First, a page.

ua-9539515

A Date that will live in Infamy.

http://new.vote29.com/blog/wp-content/uploads/2018/12/pearl.jpeg

Share with:

Early in the afternoon of December 7, 1941, President Franklin D.
Roosevelt and his chief foreign policy aide, Harry Hopkins, were
interrupted by a telephone call from Secretary of War Henry Stimson and
told that the Japanese had attacked Pearl Harbor. At about 5:00 p.m.,
following meetings with his military advisers, the President calmly and
decisively dictated to his secretary, Grace Tully, a request to Congress
for a declaration of war. He had composed the speech in his head after
deciding on a brief, uncomplicated appeal to the people of the United
States rather than a thorough recitation of Japanese perfidies, as
Secretary of State Cordell Hull had urged.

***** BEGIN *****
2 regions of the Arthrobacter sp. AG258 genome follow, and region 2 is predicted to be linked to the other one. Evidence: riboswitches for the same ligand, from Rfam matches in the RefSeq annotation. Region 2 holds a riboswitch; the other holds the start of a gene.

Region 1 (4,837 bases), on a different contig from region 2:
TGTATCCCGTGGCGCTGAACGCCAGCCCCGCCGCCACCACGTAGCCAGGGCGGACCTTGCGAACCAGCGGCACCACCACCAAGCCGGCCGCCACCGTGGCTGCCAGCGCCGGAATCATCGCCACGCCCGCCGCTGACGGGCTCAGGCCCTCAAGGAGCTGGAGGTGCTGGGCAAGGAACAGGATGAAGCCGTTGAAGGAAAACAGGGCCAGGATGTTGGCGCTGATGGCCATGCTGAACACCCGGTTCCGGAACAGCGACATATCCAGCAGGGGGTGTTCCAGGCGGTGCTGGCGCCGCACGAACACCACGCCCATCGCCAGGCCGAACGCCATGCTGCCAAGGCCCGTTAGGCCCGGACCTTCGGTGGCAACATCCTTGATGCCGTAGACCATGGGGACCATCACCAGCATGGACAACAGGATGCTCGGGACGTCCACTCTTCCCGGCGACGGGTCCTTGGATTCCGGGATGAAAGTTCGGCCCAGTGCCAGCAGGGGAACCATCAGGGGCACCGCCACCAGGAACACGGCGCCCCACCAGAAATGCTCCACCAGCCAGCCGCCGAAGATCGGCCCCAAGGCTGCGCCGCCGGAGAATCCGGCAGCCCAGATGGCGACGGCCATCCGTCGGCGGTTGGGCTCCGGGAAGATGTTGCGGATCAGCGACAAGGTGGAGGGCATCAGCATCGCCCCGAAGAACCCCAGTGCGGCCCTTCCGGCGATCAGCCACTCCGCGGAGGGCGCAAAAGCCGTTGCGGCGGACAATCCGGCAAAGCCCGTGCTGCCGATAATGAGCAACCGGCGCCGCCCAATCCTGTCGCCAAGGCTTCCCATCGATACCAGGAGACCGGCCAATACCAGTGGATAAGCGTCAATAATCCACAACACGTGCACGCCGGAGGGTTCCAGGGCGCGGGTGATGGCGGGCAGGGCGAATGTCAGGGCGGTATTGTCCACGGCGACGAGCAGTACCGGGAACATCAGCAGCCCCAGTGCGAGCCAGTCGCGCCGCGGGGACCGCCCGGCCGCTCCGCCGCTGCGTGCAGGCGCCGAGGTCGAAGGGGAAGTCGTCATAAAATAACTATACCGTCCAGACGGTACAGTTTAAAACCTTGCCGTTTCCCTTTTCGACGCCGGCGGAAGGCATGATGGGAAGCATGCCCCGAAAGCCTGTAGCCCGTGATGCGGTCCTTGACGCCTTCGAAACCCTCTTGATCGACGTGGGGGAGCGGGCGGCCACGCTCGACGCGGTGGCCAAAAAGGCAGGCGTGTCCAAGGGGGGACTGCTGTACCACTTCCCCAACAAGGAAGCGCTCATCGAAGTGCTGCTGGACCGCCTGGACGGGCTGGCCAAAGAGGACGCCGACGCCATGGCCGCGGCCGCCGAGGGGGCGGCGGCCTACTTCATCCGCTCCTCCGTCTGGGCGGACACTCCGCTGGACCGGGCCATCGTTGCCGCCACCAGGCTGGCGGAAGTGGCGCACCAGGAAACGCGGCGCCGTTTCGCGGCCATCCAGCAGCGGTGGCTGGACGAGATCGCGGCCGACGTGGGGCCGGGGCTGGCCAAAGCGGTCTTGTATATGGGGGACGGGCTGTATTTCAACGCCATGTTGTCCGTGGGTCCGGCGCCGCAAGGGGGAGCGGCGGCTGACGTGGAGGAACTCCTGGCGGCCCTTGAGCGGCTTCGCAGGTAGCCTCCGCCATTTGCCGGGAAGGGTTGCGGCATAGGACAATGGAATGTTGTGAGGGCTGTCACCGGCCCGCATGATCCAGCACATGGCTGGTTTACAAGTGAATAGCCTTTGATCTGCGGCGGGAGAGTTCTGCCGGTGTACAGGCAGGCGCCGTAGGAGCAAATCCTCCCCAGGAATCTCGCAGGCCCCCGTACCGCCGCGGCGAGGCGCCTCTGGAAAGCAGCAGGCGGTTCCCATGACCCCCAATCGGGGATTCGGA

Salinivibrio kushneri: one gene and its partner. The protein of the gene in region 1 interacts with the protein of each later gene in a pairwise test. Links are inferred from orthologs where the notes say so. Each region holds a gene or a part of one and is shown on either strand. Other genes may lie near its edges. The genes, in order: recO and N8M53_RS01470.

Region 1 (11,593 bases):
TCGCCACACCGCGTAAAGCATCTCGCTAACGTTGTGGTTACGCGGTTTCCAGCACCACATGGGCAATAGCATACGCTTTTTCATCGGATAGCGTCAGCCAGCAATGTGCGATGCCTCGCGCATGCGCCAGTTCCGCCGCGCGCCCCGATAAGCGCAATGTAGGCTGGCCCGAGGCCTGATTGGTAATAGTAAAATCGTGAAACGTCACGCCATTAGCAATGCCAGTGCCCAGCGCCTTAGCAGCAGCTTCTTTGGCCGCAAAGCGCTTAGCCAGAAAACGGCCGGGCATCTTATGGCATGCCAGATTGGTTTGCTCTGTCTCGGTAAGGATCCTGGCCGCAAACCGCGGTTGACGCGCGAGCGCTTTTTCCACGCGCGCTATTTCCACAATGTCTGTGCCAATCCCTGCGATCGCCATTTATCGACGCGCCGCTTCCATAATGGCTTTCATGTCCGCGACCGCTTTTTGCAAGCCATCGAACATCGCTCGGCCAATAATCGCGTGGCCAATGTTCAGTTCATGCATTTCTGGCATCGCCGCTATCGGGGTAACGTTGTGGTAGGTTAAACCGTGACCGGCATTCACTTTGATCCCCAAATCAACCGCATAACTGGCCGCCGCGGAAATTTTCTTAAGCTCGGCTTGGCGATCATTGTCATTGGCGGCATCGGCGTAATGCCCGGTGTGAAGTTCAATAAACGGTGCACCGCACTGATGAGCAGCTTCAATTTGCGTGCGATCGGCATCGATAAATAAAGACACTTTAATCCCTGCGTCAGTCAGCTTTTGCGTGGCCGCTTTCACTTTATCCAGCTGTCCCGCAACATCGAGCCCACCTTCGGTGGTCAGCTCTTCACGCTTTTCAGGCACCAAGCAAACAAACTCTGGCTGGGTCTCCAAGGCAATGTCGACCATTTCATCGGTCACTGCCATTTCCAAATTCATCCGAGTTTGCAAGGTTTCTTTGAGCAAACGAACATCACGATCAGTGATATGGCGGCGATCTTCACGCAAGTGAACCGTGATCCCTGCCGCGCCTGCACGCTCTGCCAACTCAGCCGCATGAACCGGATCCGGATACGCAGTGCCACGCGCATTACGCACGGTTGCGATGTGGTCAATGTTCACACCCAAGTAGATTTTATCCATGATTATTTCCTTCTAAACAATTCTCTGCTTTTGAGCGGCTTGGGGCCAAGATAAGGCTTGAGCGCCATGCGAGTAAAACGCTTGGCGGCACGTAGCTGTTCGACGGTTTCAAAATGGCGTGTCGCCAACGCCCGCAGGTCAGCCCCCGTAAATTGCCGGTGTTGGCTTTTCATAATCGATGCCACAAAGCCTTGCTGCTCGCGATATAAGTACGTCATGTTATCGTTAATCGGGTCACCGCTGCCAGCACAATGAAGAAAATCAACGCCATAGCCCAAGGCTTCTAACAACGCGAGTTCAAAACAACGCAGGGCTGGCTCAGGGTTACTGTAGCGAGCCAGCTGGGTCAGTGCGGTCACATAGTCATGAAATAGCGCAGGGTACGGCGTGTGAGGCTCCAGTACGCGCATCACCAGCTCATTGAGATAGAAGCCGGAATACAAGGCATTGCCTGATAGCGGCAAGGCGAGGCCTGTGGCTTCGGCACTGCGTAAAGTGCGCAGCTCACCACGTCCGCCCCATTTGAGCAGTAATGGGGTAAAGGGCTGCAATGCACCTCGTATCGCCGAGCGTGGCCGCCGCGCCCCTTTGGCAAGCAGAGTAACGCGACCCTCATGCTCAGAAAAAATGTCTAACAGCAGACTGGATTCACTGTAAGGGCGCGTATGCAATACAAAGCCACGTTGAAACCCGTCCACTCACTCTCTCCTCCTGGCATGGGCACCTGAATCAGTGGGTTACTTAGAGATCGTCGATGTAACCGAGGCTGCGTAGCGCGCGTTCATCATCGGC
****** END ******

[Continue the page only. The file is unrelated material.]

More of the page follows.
President Roosevelt then revised the typed draft—marking it up,
updating military information, and selecting alternative wordings that
strengthened the tone of the speech. He made the most significant change
in the critical first line, which originally read, “a date which will
live in world history.” Grace Tully then prepared the final reading
copy, which Roosevelt subsequently altered in three more places.

On December 8, at 12:30 p.m., Roosevelt addressed a joint session of
Congress and the Nation via radio. The Senate responded with a unanimous
vote in support of war; only Montana pacifist Jeanette Rankin dissented
in the House. At 4:00 p.m. that same afternoon, President Roosevelt
signed the declaration of war.

The document featured in this article, the typewritten draft, is housed at the Franklin D. Roosevelt Library in Hyde Park, NY. (The library is administered by the National Archives and Records Administration.) 

Share with:

Liked it? Take a second to support Cactusthorns on Patreon!

Leave a Reply

Leave a Reply

This site uses Akismet to reduce spam. Learn how your comment data is processed.